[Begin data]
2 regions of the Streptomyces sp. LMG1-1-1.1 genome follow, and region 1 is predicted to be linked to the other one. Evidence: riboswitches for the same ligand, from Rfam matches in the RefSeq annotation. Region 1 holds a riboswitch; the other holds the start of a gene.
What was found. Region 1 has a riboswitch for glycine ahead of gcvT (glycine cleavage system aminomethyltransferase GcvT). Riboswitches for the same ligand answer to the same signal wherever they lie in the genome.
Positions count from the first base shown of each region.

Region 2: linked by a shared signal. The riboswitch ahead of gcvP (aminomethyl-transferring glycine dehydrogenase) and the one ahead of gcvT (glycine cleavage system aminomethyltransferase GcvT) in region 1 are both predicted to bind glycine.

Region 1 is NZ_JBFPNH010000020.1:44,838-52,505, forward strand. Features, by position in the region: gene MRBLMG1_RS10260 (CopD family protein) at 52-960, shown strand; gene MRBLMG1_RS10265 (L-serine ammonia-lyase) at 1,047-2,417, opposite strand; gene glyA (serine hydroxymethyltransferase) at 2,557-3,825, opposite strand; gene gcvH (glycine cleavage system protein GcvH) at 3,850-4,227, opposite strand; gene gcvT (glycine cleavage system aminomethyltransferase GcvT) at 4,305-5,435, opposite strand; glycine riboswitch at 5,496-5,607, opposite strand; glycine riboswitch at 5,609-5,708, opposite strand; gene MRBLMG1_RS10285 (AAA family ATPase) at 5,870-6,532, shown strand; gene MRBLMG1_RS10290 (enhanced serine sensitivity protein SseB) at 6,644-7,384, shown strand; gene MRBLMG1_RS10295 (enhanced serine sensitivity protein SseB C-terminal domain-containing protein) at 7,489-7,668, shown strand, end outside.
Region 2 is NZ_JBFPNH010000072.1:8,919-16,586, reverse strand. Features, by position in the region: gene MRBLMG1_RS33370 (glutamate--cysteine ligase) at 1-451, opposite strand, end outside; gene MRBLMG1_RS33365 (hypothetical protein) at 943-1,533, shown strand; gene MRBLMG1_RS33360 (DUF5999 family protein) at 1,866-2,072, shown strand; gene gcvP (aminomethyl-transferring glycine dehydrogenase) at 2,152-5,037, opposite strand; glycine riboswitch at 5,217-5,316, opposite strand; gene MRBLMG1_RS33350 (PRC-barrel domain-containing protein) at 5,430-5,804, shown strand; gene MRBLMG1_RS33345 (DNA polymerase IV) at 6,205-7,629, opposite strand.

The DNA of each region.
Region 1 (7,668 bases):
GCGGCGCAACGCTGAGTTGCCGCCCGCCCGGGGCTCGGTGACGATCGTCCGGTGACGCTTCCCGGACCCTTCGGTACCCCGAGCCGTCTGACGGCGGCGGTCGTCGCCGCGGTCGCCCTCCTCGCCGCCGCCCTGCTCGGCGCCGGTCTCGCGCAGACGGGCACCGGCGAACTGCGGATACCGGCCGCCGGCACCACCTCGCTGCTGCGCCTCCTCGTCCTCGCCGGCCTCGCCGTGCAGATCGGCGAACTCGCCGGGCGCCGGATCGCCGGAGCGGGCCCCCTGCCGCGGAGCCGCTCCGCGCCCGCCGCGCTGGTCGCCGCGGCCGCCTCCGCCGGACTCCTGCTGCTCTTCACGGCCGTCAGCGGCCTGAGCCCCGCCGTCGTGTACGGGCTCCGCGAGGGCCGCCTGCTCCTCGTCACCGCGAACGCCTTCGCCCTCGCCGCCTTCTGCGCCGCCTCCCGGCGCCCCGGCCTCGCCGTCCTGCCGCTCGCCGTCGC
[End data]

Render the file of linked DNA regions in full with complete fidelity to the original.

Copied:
2 regions of the Streptomyces sp. LMG1-1-1.1 genome follow, and region 1 is predicted to be linked to the other one. Evidence: riboswitches for the same ligand, from Rfam matches in the RefSeq annotation. Region 1 holds a riboswitch; the other holds the start of a gene.
What was found. Region 1 has a riboswitch for glycine ahead of gcvT (glycine cleavage system aminomethyltransferase GcvT). Riboswitches for the same ligand answer to the same signal wherever they lie in the genome.
Positions count from the first base shown of each region.

Region 2: linked by a shared signal. The riboswitch ahead of gcvP (aminomethyl-transferring glycine dehydrogenase) and the one ahead of gcvT (glycine cleavage system aminomethyltransferase GcvT) in region 1 are both predicted to bind glycine.

Region 1 is NZ_JBFPNH010000020.1:44,838-52,505, forward strand. Features, by position in the region: gene MRBLMG1_RS10260 (CopD family protein) at 52-960, shown strand; gene MRBLMG1_RS10265 (L-serine ammonia-lyase) at 1,047-2,417, opposite strand; gene glyA (serine hydroxymethyltransferase) at 2,557-3,825, opposite strand; gene gcvH (glycine cleavage system protein GcvH) at 3,850-4,227, opposite strand; gene gcvT (glycine cleavage system aminomethyltransferase GcvT) at 4,305-5,435, opposite strand; glycine riboswitch at 5,496-5,607, opposite strand; glycine riboswitch at 5,609-5,708, opposite strand; gene MRBLMG1_RS10285 (AAA family ATPase) at 5,870-6,532, shown strand; gene MRBLMG1_RS10290 (enhanced serine sensitivity protein SseB) at 6,644-7,384, shown strand; gene MRBLMG1_RS10295 (enhanced serine sensitivity protein SseB C-terminal domain-containing protein) at 7,489-7,668, shown strand, end outside.
Region 2 is NZ_JBFPNH010000072.1:8,919-16,586, reverse strand. Features, by position in the region: gene MRBLMG1_RS33370 (glutamate--cysteine ligase) at 1-451, opposite strand, end outside; gene MRBLMG1_RS33365 (hypothetical protein) at 943-1,533, shown strand; gene MRBLMG1_RS33360 (DUF5999 family protein) at 1,866-2,072, shown strand; gene gcvP (aminomethyl-transferring glycine dehydrogenase) at 2,152-5,037, opposite strand; glycine riboswitch at 5,217-5,316, opposite strand; gene MRBLMG1_RS33350 (PRC-barrel domain-containing protein) at 5,430-5,804, shown strand; gene MRBLMG1_RS33345 (DNA polymerase IV) at 6,205-7,629, opposite strand.

The DNA of each region.
Region 1 (7,668 bases):
GCGGCGCAACGCTGAGTTGCCGCCCGCCCGGGGCTCGGTGACGATCGTCCGGTGACGCTTCCCGGACCCTTCGGTACCCCGAGCCGTCTGACGGCGGCGGTCGTCGCCGCGGTCGCCCTCCTCGCCGCCGCCCTGCTCGGCGCCGGTCTCGCGCAGACGGGCACCGGCGAACTGCGGATACCGGCCGCCGGCACCACCTCGCTGCTGCGCCTCCTCGTCCTCGCCGGCCTCGCCGTGCAGATCGGCGAACTCGCCGGGCGCCGGATCGCCGGAGCGGGCCCCCTGCCGCGGAGCCGCTCCGCGCCCGCCGCGCTGGTCGCCGCGGCCGCCTCCGCCGGACTCCTGCTGCTCTTCACGGCCGTCAGCGGCCTGAGCCCCGCCGTCGTGTACGGGCTCCGCGAGGGCCGCCTGCTCCTCGTCACCGCGAACGCCTTCGCCCTCGCCGCCTTCTGCGCCGCCTCCCGGCGCCCCGGCCTCGCCGTCCTGCCGCTCGCCGTCGC